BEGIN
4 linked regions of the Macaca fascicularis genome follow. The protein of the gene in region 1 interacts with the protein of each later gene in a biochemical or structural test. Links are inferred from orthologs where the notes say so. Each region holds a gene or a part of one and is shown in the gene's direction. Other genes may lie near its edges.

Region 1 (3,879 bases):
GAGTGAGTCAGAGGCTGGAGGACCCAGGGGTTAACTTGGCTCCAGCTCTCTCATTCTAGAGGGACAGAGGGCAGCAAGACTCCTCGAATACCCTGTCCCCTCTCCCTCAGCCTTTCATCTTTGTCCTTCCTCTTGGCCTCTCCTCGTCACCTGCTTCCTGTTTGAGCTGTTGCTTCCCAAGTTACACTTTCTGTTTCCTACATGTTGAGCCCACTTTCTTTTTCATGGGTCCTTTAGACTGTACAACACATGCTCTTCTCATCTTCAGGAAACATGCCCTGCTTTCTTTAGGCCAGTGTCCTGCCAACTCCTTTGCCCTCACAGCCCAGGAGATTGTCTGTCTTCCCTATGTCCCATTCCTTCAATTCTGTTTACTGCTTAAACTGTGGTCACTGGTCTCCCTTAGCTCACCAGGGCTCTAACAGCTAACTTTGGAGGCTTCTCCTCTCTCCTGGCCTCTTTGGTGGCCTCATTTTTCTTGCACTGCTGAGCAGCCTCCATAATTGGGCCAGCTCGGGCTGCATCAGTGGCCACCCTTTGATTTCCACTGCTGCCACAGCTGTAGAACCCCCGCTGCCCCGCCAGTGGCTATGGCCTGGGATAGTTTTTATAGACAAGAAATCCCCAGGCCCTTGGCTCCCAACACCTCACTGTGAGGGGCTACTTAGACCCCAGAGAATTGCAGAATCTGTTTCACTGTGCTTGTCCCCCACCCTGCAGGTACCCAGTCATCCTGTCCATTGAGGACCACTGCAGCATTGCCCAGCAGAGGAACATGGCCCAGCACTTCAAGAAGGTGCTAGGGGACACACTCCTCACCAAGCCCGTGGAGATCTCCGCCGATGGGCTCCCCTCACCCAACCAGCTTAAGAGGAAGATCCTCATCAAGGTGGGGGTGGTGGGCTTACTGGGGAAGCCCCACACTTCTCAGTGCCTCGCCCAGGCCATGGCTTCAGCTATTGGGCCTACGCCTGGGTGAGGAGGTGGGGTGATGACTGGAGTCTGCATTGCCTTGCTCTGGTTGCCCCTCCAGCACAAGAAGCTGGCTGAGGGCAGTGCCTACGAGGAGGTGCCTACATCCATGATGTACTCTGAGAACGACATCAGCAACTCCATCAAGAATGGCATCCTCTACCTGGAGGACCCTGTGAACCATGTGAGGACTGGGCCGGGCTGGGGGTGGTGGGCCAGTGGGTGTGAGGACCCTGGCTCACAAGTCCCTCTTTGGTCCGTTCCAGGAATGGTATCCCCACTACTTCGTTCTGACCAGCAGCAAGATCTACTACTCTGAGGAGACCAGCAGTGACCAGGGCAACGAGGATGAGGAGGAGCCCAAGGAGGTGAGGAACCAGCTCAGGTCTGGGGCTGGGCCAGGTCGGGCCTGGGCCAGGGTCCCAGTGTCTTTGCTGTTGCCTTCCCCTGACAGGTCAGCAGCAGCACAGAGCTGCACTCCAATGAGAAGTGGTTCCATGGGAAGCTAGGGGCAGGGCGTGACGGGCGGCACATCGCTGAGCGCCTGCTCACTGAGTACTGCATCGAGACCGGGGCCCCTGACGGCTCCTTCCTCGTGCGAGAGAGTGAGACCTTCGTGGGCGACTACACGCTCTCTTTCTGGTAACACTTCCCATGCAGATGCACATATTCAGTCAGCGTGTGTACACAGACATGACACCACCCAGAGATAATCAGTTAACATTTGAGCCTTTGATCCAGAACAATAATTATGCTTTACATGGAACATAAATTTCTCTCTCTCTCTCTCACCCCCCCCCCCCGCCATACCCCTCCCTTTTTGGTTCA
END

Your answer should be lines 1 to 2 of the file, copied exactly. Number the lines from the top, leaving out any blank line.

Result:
4 linked regions of the Macaca fascicularis genome follow. The protein of the gene in region 1 interacts with the protein of each later gene in a biochemical or structural test. Links are inferred from orthologs where the notes say so. Each region holds a gene or a part of one and is shown in the gene's direction. Other genes may lie near its edges.

Region 1 (3,879 bases):